Gulf of Mexico Oil Spill Blog Gold and Silver ETF IRA Accounts

Gold and Silver ETF IRA Accounts

Gold and Silver ETF

Gold and Silver ETF

Gold and Silver ETFs

By Elizabeth Carlassare

Today’s topic is making a golden nest egg.

Phil in Lakewood, Colorado e-mailed me with this question:

I was listening to your archives and in Episode 46, you mentioned that gains on gold ETF shares held for more than a year would be taxed at the higher collectibles rate of 28% rather than the long-term capital gains rate of 15%. What would happen if I sold all my gold ETF shares in my traditional IRA after holding for 11 months, used the proceeds to buy another stock, then sold that and rotated back into ETFs? Would I be taxed at a lower rate?

Great question! The answer to this question isn’t as straightforward as you might think at first. In fact, finding an answer to this question was a bit of a wild goose chase!

Gold and Silver ETFs Are Taxed as Collectibles

The IRS considers owning physical gold or silver, including shares of exchange-traded funds (ETFs) that hold gold or silver for you, to be the same as owning a collectible. And you’re right, Phil: the long-term capital gains rate on collectibles is 28%, not the 15% that applies to stocks and other investments, which is really unfortunate. The short-term capital gains rate for gold or silver ETF shares is the same as for other investments: your ordinary income tax rate. These tax rates apply for shares held outside of a tax-advantaged account.

But what’s the scoop when it comes to owning gold or silver ETF shares inside an IRA?

Collectibles Are Not Allowed in an IRA

Although you can own almost any type of asset in an IRA, the IRS prohibits owning collectibles in an IRA, including metals and coins, except for certain kinds of bullion and certain coins minted by the U.S. Treasury. According to IRS Publication 590, “If an IRA invests in collectibles, the amount invested is considered distributed in the year invested.” The account owner would have to pay a 10% penalty on the amount invested in a collectible since it would be considered an early withdrawal. Ouch! This makes it sound like owning precious metal ETFs in an IRA isn’t such a good idea.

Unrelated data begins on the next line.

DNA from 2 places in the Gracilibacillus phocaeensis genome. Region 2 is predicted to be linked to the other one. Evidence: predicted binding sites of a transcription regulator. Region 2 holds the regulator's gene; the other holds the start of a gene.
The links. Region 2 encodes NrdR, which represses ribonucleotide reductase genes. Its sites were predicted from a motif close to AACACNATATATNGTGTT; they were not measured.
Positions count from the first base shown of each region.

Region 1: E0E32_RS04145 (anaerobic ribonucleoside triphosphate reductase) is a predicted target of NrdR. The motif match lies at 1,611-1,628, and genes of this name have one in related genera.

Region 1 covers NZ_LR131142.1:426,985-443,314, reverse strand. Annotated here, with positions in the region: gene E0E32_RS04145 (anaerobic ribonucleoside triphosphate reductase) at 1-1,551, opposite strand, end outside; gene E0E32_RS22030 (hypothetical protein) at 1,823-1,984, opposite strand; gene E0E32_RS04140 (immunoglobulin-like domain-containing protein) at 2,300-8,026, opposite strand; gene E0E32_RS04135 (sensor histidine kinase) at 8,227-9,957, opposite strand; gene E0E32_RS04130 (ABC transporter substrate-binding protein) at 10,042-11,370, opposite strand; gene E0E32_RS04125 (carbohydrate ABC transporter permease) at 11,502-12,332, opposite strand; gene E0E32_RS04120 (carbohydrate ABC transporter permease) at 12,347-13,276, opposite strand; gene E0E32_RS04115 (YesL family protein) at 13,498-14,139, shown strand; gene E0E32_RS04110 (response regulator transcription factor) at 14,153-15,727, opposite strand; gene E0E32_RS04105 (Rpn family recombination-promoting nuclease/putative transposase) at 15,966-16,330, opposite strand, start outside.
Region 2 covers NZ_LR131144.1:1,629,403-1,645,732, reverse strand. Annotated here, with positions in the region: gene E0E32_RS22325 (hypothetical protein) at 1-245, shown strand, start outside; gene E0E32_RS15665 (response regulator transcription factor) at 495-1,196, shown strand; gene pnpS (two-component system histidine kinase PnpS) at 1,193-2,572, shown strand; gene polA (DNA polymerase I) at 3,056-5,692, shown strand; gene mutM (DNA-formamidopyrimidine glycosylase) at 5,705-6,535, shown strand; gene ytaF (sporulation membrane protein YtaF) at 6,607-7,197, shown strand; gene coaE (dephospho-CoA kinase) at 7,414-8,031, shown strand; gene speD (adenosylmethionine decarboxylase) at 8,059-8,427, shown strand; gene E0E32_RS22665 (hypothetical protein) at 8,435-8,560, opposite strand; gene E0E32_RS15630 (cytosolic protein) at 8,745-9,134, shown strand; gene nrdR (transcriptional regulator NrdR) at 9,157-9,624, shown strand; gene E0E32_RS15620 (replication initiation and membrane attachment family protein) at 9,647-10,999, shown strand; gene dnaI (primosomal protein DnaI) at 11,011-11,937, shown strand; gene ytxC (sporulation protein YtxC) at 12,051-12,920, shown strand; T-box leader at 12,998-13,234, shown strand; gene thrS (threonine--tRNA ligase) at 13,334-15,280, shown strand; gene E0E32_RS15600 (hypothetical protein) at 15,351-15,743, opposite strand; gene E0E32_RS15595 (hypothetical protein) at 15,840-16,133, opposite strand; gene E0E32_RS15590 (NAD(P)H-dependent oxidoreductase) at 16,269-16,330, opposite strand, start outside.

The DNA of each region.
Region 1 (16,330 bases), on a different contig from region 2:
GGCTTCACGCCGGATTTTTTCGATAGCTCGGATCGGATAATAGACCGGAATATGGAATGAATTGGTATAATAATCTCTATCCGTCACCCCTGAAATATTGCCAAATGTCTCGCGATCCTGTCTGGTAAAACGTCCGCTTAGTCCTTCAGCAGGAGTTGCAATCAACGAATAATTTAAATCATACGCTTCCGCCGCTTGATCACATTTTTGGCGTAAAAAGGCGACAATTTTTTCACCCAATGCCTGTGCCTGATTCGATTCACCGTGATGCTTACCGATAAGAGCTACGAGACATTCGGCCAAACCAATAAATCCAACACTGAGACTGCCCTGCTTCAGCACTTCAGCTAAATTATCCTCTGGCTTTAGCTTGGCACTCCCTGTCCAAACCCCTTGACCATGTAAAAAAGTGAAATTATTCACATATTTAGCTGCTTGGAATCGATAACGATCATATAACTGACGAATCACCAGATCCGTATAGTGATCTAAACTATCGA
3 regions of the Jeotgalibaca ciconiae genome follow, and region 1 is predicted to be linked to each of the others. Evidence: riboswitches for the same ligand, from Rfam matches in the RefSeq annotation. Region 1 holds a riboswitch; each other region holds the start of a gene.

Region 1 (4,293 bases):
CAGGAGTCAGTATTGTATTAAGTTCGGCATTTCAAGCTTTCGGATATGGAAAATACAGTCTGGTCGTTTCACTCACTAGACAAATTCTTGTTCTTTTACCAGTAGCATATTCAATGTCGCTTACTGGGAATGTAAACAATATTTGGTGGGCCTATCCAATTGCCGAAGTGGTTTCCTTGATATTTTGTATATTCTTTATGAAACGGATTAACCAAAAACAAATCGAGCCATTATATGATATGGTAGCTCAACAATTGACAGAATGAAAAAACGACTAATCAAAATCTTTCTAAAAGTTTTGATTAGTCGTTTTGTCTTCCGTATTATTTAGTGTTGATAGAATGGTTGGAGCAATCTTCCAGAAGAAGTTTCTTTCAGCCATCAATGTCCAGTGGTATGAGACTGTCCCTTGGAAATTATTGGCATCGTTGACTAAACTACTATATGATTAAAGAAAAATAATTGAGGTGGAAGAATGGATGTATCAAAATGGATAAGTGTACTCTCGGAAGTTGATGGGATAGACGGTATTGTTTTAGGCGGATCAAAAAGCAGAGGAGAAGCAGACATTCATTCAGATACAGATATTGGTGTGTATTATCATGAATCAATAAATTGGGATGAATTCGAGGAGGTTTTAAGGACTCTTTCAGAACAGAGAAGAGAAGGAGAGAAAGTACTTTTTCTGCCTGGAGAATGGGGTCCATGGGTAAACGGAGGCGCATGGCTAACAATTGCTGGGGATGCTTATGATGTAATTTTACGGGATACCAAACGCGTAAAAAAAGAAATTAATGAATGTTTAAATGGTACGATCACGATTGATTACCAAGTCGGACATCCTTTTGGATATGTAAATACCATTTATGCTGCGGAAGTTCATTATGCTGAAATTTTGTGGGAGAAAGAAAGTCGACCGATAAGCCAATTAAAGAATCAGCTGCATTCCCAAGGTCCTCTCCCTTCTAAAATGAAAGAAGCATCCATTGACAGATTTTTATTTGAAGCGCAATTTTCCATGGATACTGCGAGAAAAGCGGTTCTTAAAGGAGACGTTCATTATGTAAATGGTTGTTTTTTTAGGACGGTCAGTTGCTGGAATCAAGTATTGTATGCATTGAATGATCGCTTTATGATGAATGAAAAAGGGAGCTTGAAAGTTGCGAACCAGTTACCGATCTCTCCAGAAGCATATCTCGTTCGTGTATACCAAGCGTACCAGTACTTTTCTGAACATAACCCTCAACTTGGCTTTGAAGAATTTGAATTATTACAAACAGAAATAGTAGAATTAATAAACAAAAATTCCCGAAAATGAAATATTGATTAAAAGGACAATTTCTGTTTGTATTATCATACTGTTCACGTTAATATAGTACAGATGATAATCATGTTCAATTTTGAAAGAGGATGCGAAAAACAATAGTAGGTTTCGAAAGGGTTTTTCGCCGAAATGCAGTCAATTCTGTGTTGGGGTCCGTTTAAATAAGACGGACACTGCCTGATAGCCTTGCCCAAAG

But are gold and silver ETF shares held in an IRA really considered to be collectibles?

Now, you’d think the answer would be yes. After all, they’re considered collectibles when you buy them in a regular brokerage account. But the answer is really surprising!

You Can Own Gold and Silver ETFs in an IRA

The IRS has made an exception for gold and silver ETFs held in an IRA. On August 10, 2007, the IRS privately ruled that shares of ETFs in the form of a trust that mirror the price of physical gold and silver do not constitute an acquisition of a collectible if they are acquired in an IRA. As a result, the IRS does not consider money invested in shares of gold and silver ETFs within an IRA to be a distribution subject to an early withdrawal penalty.

This is really good news because it means: (1) you can hold shares of gold and silver ETFs in an IRA, (2) the money you’ve invested in gold or silver ETFs in an IRA won’t be considered an early withdrawal, and (3) you won’t be subject to the 28% long-term tax rate on collectibles on those shares. So there’s no reason (at least at this time) to worry about how to avoid the collectibles tax rate when holding gold or silver ETF shares in an IRA. It doesn’t apply. 

So here’s wishing Phil and everyone a nest egg that’s golden.

source: Gold and Silver ETFs : Money Girl :: Quick and Dirty Tips

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